This section discusses the changes that you need to be aware of when migrating your application to Elasticsearch 6.3.
The suggest stats were previously folded into the search on the indices stats
API. As such, the
suggest metric on the indices stats API has been a synonym
search metric. In 6.3.0, the
suggest metric is deprecated in favor
suggest index metric on the
indices metric on the nodes stats
API has provided a response containing only an empty object since 5.0.0. In
6.3.0 this metric has been deprecated.
Starting with version 6.3, all of the X-Pack features ship with the default distribution of Elasticsearch. You no longer need to install X-Pack separately.
In 6.2 and earlier releases, the
security configuration files, such as the
files, were located in an
x-pack directory within the
Starting in 6.3, the security configuration files are located directly in the config directory.
If you upgraded to 6.3, your old security configuration files still
exist in an
x-pack folder. That path is deprecated, however, and you should
move your files out of that folder. There is a known problem where the files in
the old path are disregarded in favor of the files in the new path:
#33688. For more information, see
Failures due to relocation of the configuration files.
Settings such as
files.role_mapping now default to
ES_PATH_CONF/role_mapping.yml. If you do not want to use the default locations,
you must update the settings appropriately. See Security settings.
The repository settings
have been deprecated and must now be specified in the client settings instead.
In earlier versions, database files have been stored as gzip compressed files
with the extension
.gz to save disk space. As a consequence, database files
had to be loaded in memory. Now the default database files that are stored
.mmdb files which allows to memory-map them and save heap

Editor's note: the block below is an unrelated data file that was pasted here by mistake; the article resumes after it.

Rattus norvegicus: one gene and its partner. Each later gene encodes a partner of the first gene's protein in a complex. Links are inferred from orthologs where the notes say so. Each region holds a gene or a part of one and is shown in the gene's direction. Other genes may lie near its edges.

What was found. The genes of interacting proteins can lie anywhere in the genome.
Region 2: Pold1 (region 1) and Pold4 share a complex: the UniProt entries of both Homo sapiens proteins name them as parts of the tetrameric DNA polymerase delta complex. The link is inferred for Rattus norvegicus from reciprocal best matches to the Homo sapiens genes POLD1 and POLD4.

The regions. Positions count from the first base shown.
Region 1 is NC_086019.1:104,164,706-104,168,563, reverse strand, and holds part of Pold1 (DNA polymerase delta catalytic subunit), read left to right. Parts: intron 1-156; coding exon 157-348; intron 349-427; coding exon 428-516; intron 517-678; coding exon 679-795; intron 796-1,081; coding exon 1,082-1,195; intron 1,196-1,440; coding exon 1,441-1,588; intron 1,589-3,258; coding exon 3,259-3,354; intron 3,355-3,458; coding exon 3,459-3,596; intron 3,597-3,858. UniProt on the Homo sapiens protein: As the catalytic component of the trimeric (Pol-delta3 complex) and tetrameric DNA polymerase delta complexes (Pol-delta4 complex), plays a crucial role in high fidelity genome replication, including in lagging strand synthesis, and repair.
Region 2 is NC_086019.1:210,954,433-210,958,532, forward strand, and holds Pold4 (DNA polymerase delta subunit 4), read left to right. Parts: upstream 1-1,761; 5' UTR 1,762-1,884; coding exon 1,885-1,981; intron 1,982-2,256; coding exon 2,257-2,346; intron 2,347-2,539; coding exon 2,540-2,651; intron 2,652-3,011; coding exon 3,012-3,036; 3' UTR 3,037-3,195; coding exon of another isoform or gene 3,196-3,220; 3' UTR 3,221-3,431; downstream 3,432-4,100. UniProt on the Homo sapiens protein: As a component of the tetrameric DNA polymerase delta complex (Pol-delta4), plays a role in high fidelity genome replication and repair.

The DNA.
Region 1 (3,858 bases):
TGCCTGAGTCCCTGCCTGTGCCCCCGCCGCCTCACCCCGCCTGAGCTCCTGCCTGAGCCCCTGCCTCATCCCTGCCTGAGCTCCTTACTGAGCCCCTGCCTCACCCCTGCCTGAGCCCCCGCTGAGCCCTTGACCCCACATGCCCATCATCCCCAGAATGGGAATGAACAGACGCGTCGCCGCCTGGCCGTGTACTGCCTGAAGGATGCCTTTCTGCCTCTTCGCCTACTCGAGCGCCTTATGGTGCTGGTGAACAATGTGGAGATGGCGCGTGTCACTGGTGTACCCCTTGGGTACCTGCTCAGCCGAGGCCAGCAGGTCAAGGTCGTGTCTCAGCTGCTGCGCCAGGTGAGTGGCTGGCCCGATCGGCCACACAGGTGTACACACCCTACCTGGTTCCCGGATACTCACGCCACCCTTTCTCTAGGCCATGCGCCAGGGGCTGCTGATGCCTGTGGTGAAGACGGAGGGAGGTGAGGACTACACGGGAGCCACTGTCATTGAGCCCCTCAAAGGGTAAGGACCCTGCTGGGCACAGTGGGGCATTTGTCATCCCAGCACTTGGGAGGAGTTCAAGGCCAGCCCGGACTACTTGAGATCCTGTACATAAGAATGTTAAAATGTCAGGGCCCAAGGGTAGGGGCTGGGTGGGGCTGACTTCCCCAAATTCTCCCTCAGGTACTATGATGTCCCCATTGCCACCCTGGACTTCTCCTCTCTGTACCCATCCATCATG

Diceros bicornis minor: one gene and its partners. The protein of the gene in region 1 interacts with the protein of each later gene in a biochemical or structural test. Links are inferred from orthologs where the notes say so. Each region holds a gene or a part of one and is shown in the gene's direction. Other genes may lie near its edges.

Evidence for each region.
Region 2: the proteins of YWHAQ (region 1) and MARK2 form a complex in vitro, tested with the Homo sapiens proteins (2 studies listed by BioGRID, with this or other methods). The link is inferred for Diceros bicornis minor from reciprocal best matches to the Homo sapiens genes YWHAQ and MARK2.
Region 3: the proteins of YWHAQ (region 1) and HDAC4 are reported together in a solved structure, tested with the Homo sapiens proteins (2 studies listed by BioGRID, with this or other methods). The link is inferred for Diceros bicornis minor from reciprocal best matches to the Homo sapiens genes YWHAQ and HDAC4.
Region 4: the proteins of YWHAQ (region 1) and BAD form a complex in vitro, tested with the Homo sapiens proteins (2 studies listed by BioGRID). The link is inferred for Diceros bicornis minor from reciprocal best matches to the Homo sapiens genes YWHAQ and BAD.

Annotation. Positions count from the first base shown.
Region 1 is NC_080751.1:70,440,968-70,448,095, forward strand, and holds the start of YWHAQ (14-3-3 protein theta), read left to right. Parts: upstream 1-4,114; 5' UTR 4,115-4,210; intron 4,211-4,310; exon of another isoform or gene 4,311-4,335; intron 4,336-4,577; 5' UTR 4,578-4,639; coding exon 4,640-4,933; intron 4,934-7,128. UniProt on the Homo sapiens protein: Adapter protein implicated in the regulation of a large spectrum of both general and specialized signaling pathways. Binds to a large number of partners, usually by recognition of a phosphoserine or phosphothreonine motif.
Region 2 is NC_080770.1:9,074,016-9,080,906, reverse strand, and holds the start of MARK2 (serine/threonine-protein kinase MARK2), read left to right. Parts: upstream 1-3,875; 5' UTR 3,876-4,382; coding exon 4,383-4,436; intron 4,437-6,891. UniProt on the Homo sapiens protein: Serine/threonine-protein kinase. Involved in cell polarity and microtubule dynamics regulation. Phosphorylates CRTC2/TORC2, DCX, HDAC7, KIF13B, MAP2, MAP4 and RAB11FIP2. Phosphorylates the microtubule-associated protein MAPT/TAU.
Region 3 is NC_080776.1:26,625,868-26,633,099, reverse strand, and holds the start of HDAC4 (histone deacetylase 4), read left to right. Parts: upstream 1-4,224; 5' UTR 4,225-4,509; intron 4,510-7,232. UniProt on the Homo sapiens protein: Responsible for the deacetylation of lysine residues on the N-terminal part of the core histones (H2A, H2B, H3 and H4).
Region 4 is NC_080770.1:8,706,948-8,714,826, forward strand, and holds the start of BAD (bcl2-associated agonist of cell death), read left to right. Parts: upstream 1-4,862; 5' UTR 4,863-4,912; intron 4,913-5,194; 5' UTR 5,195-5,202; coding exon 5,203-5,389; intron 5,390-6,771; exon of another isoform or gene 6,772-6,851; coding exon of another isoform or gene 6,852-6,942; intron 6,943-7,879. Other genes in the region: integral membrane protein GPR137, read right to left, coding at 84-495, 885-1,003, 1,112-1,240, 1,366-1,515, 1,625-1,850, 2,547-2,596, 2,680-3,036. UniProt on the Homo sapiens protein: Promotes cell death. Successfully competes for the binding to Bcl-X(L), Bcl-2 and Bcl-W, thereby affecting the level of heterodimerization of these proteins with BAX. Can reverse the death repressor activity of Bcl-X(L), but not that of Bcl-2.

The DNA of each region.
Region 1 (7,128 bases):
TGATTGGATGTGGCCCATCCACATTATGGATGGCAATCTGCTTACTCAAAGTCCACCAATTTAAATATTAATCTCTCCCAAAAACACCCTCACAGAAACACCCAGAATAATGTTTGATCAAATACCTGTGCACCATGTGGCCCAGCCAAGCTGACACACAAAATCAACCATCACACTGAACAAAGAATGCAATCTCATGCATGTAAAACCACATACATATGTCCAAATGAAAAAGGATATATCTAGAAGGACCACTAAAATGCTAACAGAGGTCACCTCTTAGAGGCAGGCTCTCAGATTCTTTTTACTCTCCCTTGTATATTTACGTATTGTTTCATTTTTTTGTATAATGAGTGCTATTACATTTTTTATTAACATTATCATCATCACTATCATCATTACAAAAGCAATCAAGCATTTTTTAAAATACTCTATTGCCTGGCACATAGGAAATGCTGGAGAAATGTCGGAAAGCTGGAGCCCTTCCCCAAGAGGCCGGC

memory. Any custom database files must also be stored uncompressed. Consequently,
database_file property in any ingest pipelines that use the Geoip Processor
must refer to the uncompressed database files as well.
The Elasticsearch plugin installer (
elasticsearch-plugin install) would
previously silently accept additional security permissions required by a plugin
if standard input was closed or there was no TTY attached (e.g.,
<container ID> elasticsearch-plugin install). This silent accepting of
additional security permissions has been removed. Now, a user must deliberately
accept these permissions either by keeping standard input open and attaching a
TTY (i.e., using interactive mode to accept the permissions), or by passing the
XPackExtension extension mechanism has been removed and replaced
with an SPI based extension mechanism that is installed and built as an
elasticsearch plugin. For more information about using SPI loaded security extensions in custom realms, see Integrating with other authentication systems.
Previously, analyze requests would run on the same thread pool as indexing
index thread pool has been deprecated as it is no longer needed
since indexing requests are internally converted to bulk requests and run on the
bulk thread pool. This leaves analyze requests without a home so we added a
small thread pool called the
analyze thread pool. This thread pool defaults to
having one thread and a queue depth of sixteen requests. This means that
previously analyze requests had a level of concurrency equal to the size of the
index thread pool and now they have a level of concurrency of one. For most
users we think this is fine as analyze requests are useful for debugging and so
probably do not see high concurrency. If you are impacted by this you can
increase the size of the thread pool by using the
bulk thread pool has been renamed to the
write thread pool. This change
was made to reflect the fact that this thread pool is used to execute all write
operations: single-document index/delete/update requests, as well as bulk
requests. The settings
are still supported as fallback settings although you should transition to
thread_pool.write.queue_size, respectively. The
fallback settings will be removed in 7.0.0. Additionally, this means that some
APIs (e.g., the node stats API) will now display the name of this thread pool as
write. If this change impacts you (e.g., for monitoring that you have in
place) you can start Elasticsearch with the JVM option
-Des.thread_pool.write.use_bulk_as_display_name=true to have Elasticsearch
continue to display the name of this thread pool as
bulk. Elasticsearch will
stop observing this system property in 7.0.0.
By default when you install X-Pack, monitoring is enabled but data collection
is disabled. To enable data collection, use the new
xpack.monitoring.collection.enabled setting. You can update this setting by
using the Cluster Update Settings API. For more
information, see Monitoring Settings.